See Page 37 for another...possibly more convenient...form of the traction dyno. (The procedure on Page 36 can also be used, but I would recommend the Page 37 procedure, as it allows all work to be done in the shop.)
On page 4, I describe the concept of a "traction dyno." On Page 5, there are further comments. I realize, however, that
the actual use of the traction dyno can expose some complications which might not be immediately apparent from a reading of
these two pages.
The complications disappear if the car has equal LR and RR corner weights, the chain can be connected at the CG height,
and the rear axle assembly weight is negligible when compared to the total weight. But, of course, these conditions are not
common. You might be using some static preload, so LR and RR weights might be quite different. It might not be convenient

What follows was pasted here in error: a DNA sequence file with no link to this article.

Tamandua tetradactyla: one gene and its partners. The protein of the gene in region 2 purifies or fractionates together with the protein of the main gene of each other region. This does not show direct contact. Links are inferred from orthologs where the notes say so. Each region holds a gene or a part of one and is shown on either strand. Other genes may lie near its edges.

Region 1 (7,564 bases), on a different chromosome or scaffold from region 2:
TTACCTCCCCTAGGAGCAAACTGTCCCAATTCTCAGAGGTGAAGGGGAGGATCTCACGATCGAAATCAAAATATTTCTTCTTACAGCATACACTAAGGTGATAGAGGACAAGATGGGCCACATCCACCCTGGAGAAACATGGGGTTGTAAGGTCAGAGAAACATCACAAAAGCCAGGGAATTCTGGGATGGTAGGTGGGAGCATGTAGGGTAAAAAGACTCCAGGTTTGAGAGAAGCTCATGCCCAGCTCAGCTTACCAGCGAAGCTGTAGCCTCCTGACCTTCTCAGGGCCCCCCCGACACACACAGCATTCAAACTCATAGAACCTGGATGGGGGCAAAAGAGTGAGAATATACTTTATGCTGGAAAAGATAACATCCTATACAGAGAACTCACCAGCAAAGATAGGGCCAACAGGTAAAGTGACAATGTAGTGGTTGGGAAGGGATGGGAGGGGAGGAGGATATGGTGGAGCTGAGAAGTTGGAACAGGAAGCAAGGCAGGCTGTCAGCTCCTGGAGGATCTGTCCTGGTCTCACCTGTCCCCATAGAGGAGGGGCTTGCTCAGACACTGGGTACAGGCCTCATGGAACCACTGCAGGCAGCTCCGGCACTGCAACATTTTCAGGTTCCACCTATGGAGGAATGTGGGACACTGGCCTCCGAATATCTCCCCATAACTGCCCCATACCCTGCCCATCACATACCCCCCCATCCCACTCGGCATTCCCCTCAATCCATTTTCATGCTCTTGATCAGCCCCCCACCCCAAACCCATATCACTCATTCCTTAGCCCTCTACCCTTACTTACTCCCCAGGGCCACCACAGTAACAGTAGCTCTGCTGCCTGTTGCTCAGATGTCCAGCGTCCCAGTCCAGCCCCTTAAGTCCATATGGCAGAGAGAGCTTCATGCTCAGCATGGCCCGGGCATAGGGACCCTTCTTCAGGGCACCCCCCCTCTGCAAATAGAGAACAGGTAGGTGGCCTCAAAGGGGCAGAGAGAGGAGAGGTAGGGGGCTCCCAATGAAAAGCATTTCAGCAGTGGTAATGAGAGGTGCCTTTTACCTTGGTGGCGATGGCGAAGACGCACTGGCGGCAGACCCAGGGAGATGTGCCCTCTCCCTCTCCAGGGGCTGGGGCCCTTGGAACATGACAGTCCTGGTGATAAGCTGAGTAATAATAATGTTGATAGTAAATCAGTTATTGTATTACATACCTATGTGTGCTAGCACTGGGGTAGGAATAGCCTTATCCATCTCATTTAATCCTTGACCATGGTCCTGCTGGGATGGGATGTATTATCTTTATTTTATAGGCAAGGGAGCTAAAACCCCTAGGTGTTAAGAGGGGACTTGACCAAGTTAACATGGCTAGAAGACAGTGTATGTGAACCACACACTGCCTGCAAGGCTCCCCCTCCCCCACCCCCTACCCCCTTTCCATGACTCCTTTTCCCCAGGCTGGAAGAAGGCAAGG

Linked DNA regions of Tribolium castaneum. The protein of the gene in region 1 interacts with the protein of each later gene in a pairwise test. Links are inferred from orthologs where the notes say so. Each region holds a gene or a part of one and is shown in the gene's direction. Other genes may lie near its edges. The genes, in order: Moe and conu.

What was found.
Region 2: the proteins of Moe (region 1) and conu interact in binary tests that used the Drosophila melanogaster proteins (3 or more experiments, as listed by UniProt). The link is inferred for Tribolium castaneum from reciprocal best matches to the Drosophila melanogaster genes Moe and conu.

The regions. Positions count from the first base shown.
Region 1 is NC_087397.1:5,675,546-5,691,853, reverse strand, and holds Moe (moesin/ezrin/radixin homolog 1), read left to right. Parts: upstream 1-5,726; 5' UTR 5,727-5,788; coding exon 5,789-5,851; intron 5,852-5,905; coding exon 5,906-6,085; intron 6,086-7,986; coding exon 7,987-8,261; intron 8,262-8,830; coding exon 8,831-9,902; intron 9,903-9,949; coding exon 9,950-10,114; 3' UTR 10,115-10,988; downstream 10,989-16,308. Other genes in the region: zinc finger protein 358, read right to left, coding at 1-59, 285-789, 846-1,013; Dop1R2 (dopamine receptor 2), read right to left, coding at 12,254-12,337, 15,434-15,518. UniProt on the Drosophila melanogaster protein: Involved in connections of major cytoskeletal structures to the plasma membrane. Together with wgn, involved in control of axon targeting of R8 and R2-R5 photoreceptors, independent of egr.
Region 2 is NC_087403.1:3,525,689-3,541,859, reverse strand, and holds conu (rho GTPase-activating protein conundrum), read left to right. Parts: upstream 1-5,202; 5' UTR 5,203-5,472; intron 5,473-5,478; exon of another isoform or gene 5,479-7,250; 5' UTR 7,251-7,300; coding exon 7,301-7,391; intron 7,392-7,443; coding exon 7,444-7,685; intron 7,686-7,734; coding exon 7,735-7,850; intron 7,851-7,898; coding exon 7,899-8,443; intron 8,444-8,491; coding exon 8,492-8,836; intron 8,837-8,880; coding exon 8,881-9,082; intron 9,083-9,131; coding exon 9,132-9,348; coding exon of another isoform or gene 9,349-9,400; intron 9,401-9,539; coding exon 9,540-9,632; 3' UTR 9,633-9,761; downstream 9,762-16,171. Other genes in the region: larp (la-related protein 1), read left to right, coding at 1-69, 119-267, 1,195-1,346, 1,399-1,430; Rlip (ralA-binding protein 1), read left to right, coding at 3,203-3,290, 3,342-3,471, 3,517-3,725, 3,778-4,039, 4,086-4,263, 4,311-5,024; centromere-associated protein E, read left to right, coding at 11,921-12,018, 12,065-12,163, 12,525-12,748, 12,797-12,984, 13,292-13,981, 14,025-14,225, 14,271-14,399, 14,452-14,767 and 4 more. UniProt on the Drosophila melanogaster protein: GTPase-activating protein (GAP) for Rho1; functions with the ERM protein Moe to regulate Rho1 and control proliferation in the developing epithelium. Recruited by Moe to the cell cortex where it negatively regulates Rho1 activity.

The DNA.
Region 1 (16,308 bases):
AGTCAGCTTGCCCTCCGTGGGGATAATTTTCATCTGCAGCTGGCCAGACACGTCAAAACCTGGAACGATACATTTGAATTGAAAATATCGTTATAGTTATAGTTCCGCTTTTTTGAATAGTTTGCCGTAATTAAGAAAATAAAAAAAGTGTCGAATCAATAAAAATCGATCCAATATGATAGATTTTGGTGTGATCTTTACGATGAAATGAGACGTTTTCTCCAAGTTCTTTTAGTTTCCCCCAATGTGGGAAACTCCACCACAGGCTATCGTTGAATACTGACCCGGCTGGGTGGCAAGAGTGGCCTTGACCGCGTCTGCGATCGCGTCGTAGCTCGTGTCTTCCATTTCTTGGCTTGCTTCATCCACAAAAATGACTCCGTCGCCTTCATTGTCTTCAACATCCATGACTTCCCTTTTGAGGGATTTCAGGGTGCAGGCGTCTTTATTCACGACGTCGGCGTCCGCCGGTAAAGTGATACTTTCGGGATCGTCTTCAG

to attach a horizontal chain at the CG height. And, with many cars, the rear axle assembly weight is a relatively large part
of the total weight.
The following spreadsheet allows the user to input these deviations from the "ideal" and yields the actual rear wheel loads
Be certain to input the proper values for your car, as I have deliberately used some "crazy" values in the sample calculation.
A warning has been added (02/23/2009)to indicate that the 60 foot time input has resulted in an acceleration that, in turn, caused one or more of the front tires to lose contact with the strip surface. I'm not saying this shouldn't happen, but it's simply impossible to calculate rear wheel loads when both front tires are not in contact with the strip surface. It will be necessary to increase the 60 foot time input sufficiently to eliminate the warning.